16. Why do you think people have such a difficult time with writing?

I believe we all express differently. I know someone who has so much love inside of him, but he cannot write it down. He tries, and he tries, but he simply cannot find the right words. However, when he holds you you can feel it all within him; you can see it swelling within his eyes and his chest, you simply know it exists within his bones. There are those who are going to live life expressing through literature, those who will use music to express, touch to express, etc. and they will do it beautifully because it is within their own wheelhouse.

17. What do you wish you had more of in your life?

Words. Hah! What I mean by that is – I wish I had more words to describe the stunning or indescribable moments that occur in life. For example, the Japanese have “komorebi” which refers to the way the sunlight looks when it filters through trees. The Swedish have “Mångata” which refers to the road-like reflection of the moon on the ocean. Language is so painfully beautiful, and I wish there were more words to describe these celestial moments in life, like a word to describe the way tears slowly well into the eyes of lovers when they say goodbye for the last time, or a word to describe the overwhelmingly childlike feeling you get when you are brimming with excitement towards the new prospect of falling deeply in love.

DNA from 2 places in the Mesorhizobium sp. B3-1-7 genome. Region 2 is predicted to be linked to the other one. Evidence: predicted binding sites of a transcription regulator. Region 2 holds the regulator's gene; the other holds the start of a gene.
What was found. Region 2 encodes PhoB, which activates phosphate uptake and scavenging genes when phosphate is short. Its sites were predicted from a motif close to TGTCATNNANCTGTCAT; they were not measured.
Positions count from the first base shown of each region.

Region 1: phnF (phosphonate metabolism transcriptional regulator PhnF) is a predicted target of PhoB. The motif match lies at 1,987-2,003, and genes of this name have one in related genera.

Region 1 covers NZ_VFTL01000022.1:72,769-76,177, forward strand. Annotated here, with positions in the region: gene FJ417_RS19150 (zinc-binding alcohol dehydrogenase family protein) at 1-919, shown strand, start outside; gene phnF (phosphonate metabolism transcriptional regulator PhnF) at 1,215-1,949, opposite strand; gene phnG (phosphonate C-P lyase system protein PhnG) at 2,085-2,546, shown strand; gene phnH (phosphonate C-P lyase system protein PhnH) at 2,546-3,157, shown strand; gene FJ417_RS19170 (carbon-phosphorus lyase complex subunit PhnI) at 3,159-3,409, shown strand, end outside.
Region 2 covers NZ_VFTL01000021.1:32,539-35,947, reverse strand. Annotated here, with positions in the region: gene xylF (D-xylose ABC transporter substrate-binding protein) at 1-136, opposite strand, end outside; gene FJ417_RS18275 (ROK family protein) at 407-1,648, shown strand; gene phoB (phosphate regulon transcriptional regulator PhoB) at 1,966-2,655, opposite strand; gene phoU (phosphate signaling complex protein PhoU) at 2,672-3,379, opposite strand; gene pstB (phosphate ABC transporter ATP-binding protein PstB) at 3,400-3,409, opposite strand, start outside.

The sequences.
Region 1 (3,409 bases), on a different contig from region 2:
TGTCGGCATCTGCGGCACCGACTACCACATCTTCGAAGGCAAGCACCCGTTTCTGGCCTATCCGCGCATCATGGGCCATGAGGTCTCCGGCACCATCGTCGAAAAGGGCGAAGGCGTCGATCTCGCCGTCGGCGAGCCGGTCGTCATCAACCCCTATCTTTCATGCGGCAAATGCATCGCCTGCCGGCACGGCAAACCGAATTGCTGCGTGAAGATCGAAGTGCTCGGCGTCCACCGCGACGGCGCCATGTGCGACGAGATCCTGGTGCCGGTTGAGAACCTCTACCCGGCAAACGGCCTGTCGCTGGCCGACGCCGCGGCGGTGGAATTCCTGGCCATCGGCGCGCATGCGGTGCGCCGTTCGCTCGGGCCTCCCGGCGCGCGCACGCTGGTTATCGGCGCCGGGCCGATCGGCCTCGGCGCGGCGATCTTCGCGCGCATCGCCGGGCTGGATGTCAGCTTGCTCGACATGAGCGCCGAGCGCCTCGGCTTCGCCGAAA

18. What do you find to be the most genuinely beautiful thing in the world?

I live for those moments when you are with someone you profoundly love or care about, and you simply stop and digest the scene, thinking to yourself, “Wow. This is all so perfect. I am so thankful for this person.” It’s as if happiness itself is surging through your entire body, filling you with gratitude. I admire how it happens so suddenly, as well. One moment you are talking, enjoying yourself, laughing loudly, and then it hits you, as if you leave the scene for a single second and experience the beauty of the moment from the outside. It is so pure and inspiring.

19. If you could be free of one thought or fear, what would it be?

I sincerely believe I would not want that. Fear, to me, is fuel. I always tell myself to follow fear rather than flee from it. If I am scared of something, or avoiding something, I must face it. Fear is the type of seed a human being should never swallow, because it grows like weeds. It takes over. Instead, I believe that fear should be embraced because it is truly a compass, pushing us towards a life lived outside of boundaries and inhibitions.

20. If you had the chance to tell every single person in the world just one thing, what would it be?

It is never too late to be who you want to be, and to do the things you have always wanted to do. You are not bound by your past mistakes, or your downfalls. You have a chance to leave it all behind every single morning, you always have a chance to make your life your own. So do it, and do it boldly. Stand up for what you crave, for the person you have always hoped you could be, and simply be that person, simply lead that life.

For more from Bianca Sparacino, check out her new book, “Seeds Planted In Concrete,” available now.